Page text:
Donkeys on the scenic Greek island of Santorini are getting hurt when carrying heavy visitors, prompting residents to turn to mule farming in order to transport larger tourists. During the summer, up to five cruises per day bring approximately 1,200 tourists to the small island to admire its idyllic white houses.
Donkeys have traditionally been used to transport people through the famous staggered areas that cannot be accessed by vehicles on Santorini, which is known for its mountainous terrain.
Animal rights advocates allege that, as obesity rates grow, animals are being forced to carry increasingly heavy burdens while working long hours, seven days a week, without shelter, rest, or water, causing spinal damage. According to the Daily Mail, saddles can cause open wound infections.
In Santorini, visitors harm donkeys.
According to animal welfare organizations, as the number of overweight visitors increases, locals who want to get the most out of their animals are increasingly growing mules, which are larger and taller, have higher stamina, and can carry heavier loads.
According to a spokesman for Help the Santorini Donkeys:
‘It is suggested that animals carry no more than 20% of their own body weight. Obese and overweight visitors, along with a lack of shade and drink, as well as the intense heat and cobblestone steps, are to blame for the problem. There should be a weight limit.
Present should be no more than 50kg for donkeys, but how would that be enforced, and who would be there to make sure it happens? They must now rely on mules since donkeys are simply not strong enough.
Christina Kaloudi, 42, came to Athens ten years ago and founded the Santorini Animal Welfare Association (SAWA) to assist overworked donkeys. Over the previous decade, the number of overweight tourists visiting the island from the United States, Russia, and the United Kingdom has more than doubled.
Locals report that donkeys make four to five journeys to Fira each day, in temperatures as high as 86F (30C), frequently without resting, sun protection, badly fitted reins, or drink.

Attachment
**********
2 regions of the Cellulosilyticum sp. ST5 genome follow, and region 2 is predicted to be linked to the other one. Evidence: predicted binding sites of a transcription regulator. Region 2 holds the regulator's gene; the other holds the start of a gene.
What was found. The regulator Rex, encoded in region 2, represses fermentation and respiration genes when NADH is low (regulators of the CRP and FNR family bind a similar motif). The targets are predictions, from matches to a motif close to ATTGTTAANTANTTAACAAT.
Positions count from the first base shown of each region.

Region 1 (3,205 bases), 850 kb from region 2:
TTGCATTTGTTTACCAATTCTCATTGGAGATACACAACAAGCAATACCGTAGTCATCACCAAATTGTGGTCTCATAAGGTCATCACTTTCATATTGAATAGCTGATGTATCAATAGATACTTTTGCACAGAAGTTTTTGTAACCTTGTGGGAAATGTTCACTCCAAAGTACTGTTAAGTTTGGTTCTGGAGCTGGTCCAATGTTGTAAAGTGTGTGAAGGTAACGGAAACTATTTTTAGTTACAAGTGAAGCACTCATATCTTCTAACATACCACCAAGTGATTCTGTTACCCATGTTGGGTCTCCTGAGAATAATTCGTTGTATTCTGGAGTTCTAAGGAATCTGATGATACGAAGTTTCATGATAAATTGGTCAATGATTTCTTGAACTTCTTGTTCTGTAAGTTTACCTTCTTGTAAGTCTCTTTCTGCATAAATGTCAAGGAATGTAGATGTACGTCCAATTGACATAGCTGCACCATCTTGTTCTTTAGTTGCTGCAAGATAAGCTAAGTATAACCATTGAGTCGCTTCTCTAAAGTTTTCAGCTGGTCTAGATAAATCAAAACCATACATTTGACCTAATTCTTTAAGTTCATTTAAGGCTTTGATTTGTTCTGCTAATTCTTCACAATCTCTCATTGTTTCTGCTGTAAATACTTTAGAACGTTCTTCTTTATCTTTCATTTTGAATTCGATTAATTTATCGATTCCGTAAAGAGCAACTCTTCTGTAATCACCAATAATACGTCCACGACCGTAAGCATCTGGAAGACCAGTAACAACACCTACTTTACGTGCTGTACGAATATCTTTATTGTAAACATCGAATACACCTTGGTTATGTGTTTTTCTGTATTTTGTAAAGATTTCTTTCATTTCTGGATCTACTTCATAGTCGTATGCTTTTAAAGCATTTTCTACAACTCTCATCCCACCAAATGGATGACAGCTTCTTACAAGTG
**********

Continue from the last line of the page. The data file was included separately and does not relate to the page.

“The island’s holiday season is now considerably longer than it used to be, which means the donkeys work all year. When they’re not hauling tourists up the steps, they’re lugging building supplies or carrying big rubbish bags.
Animal rights activists work to end the maltreatment of these animals.
Some owners adhere to the rules, but in general, these unfortunate creatures are exploited and then dumped when their working life are completed.
“They are forced to serve in filthy conditions with little access to water, shelter, or rest, and I find them tied up outside my shelter, barely alive.”
Christina reports that as donkeys approach the end of their working life, they are frequently abandoned or tossed down a cliff.
Donkeys are tough creatures that will keep going as long as they can, so when they come to me in this condition, I have nothing but admiration for them. I have 15-25 donkeys here, but I’m pleased people bring them to me since the owners would typically let them die because they don’t want to pay to have them put to death. They are aware that my safe haven is here.
Several animal rights activists were even attacked while demonstrating in Santorini against donkey cruelty.
Read more at the Animal World category